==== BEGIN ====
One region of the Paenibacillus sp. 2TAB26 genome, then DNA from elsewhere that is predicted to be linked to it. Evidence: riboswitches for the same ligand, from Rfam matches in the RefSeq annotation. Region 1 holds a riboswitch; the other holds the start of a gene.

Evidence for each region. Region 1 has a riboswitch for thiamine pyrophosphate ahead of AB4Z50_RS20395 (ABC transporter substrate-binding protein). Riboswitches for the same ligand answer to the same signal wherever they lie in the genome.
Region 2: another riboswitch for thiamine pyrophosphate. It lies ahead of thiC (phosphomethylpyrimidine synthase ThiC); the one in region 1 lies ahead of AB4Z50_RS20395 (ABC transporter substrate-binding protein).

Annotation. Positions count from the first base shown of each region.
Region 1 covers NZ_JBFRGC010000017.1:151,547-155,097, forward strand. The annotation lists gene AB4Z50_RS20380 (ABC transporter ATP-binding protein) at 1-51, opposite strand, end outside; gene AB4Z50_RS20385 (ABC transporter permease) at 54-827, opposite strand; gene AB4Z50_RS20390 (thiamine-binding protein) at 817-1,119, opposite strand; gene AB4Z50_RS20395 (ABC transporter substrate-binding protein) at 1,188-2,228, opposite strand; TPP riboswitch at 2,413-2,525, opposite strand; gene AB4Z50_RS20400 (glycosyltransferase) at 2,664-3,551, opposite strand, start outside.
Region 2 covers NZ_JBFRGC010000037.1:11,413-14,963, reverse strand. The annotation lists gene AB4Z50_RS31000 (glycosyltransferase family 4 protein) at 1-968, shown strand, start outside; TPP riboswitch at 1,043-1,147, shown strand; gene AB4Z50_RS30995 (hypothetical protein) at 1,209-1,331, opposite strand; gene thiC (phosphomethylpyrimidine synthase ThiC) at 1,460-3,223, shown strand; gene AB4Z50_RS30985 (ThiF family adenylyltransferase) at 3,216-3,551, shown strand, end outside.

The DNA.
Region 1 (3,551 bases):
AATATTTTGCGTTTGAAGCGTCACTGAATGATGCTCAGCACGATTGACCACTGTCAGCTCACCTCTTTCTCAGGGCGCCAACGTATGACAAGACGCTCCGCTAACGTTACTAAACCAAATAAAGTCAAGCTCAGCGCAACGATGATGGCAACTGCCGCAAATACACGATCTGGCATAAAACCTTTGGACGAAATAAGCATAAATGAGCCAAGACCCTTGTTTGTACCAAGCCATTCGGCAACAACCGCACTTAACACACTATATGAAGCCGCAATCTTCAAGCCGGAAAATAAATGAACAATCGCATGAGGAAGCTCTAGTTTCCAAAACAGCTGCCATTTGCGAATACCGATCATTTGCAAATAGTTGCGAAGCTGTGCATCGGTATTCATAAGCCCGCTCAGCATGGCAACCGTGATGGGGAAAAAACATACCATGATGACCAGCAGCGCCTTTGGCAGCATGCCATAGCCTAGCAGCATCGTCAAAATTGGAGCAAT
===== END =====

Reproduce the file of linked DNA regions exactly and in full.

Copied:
One region of the Paenibacillus sp. 2TAB26 genome, then DNA from elsewhere that is predicted to be linked to it. Evidence: riboswitches for the same ligand, from Rfam matches in the RefSeq annotation. Region 1 holds a riboswitch; the other holds the start of a gene.

Evidence for each region. Region 1 has a riboswitch for thiamine pyrophosphate ahead of AB4Z50_RS20395 (ABC transporter substrate-binding protein). Riboswitches for the same ligand answer to the same signal wherever they lie in the genome.
Region 2: another riboswitch for thiamine pyrophosphate. It lies ahead of thiC (phosphomethylpyrimidine synthase ThiC); the one in region 1 lies ahead of AB4Z50_RS20395 (ABC transporter substrate-binding protein).

Annotation. Positions count from the first base shown of each region.
Region 1 covers NZ_JBFRGC010000017.1:151,547-155,097, forward strand. The annotation lists gene AB4Z50_RS20380 (ABC transporter ATP-binding protein) at 1-51, opposite strand, end outside; gene AB4Z50_RS20385 (ABC transporter permease) at 54-827, opposite strand; gene AB4Z50_RS20390 (thiamine-binding protein) at 817-1,119, opposite strand; gene AB4Z50_RS20395 (ABC transporter substrate-binding protein) at 1,188-2,228, opposite strand; TPP riboswitch at 2,413-2,525, opposite strand; gene AB4Z50_RS20400 (glycosyltransferase) at 2,664-3,551, opposite strand, start outside.
Region 2 covers NZ_JBFRGC010000037.1:11,413-14,963, reverse strand. The annotation lists gene AB4Z50_RS31000 (glycosyltransferase family 4 protein) at 1-968, shown strand, start outside; TPP riboswitch at 1,043-1,147, shown strand; gene AB4Z50_RS30995 (hypothetical protein) at 1,209-1,331, opposite strand; gene thiC (phosphomethylpyrimidine synthase ThiC) at 1,460-3,223, shown strand; gene AB4Z50_RS30985 (ThiF family adenylyltransferase) at 3,216-3,551, shown strand, end outside.

The DNA.
Region 1 (3,551 bases):
AATATTTTGCGTTTGAAGCGTCACTGAATGATGCTCAGCACGATTGACCACTGTCAGCTCACCTCTTTCTCAGGGCGCCAACGTATGACAAGACGCTCCGCTAACGTTACTAAACCAAATAAAGTCAAGCTCAGCGCAACGATGATGGCAACTGCCGCAAATACACGATCTGGCATAAAACCTTTGGACGAAATAAGCATAAATGAGCCAAGACCCTTGTTTGTACCAAGCCATTCGGCAACAACCGCACTTAACACACTATATGAAGCCGCAATCTTCAAGCCGGAAAATAAATGAACAATCGCATGAGGAAGCTCTAGTTTCCAAAACAGCTGCCATTTGCGAATACCGATCATTTGCAAATAGTTGCGAAGCTGTGCATCGGTATTCATAAGCCCGCTCAGCATGGCAACCGTGATGGGGAAAAAACATACCATGATGACCAGCAGCGCCTTTGGCAGCATGCCATAGCCTAGCAGCATCGTCAAAATTGGAGCAAT